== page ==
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The kidneys are effective in acid-base balance because they permanently remove the hydrogen ion from the body. Though efficient, with the ability to last longer than other buffers, the renal system takes days to become completely effective when regulating pH. In this chapter we look at the different chemical combinations the renal system uses to regulate an acid-base imbalance.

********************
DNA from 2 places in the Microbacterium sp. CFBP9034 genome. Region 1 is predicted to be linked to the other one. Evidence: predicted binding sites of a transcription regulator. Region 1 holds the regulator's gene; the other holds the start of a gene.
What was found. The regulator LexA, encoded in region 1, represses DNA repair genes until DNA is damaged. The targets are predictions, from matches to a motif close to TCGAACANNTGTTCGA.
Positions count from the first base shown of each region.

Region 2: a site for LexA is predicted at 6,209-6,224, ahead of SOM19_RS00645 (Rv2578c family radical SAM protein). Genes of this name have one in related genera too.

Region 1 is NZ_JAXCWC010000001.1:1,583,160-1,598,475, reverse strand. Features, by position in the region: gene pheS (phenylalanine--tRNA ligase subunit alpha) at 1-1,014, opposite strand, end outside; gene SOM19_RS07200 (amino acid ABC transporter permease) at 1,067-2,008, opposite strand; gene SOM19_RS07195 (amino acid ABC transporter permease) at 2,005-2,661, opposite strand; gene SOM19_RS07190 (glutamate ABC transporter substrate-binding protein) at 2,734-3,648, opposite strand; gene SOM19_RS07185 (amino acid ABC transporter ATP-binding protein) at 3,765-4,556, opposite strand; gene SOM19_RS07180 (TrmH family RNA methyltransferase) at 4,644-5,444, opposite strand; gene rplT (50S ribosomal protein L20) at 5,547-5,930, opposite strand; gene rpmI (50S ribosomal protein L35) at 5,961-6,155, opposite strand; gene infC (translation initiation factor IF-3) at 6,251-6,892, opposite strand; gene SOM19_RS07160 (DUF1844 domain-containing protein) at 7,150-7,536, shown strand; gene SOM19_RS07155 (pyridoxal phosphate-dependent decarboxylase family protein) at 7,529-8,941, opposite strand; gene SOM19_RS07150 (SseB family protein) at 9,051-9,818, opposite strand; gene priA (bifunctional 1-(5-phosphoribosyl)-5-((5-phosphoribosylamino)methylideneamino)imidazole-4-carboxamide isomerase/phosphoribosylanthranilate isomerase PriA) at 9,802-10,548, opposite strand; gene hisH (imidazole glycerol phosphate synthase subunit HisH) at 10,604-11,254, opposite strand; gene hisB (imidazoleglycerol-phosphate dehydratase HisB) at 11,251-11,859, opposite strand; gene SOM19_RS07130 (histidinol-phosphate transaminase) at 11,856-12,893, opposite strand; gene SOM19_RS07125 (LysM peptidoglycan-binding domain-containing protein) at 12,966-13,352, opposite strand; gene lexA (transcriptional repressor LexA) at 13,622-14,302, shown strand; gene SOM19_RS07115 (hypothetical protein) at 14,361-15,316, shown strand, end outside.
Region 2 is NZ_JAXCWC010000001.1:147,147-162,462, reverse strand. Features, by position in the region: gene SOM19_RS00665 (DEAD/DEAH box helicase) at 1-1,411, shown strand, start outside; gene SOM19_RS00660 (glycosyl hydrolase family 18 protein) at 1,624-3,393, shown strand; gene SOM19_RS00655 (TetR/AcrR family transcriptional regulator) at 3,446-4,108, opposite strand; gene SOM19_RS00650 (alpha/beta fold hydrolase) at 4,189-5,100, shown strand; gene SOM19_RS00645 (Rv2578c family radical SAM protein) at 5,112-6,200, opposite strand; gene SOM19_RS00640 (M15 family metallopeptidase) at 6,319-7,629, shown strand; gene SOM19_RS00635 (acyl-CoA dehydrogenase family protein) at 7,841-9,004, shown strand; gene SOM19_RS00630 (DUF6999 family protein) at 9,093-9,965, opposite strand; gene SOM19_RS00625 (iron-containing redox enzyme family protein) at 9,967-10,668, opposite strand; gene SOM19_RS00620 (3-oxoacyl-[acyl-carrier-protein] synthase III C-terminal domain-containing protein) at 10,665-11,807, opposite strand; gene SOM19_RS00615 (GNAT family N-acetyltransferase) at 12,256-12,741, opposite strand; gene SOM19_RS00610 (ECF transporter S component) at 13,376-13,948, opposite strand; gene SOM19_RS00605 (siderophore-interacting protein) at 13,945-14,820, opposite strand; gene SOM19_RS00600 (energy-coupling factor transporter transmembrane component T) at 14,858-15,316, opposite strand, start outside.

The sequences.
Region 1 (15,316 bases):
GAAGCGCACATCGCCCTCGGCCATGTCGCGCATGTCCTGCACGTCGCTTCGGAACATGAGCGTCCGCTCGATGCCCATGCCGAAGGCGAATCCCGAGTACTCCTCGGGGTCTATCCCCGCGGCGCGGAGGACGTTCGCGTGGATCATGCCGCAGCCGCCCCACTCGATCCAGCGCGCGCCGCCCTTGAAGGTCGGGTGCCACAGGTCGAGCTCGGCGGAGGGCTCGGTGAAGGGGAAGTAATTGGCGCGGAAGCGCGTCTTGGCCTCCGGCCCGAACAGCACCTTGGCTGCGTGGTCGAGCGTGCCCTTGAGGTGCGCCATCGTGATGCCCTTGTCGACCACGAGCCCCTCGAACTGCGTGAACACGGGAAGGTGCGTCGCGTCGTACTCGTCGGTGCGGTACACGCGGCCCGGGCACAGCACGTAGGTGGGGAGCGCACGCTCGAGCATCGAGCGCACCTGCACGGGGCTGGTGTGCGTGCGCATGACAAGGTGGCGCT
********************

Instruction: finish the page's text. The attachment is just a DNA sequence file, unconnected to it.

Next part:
The kidneys are effective in acid-base balance because they permanently remove H+ from the body. They also reabsorb acids or bases and produce bicarbonate ions. If the pH decreases, indicating a state of acidosis, the kidneys conserve or make new bicarbonate and excrete an acidic urine. Conversely, if the pH rises, indicating a state of alkalosis, the kidneys reabsorb the H+ and excrete a more alkaline urine. Unlike the respiratory system, which can affect the pH in minutes, the renal processes are slow, taking hours to days to effectively regulate the pH; however, the effects of this system can last longer than other systems.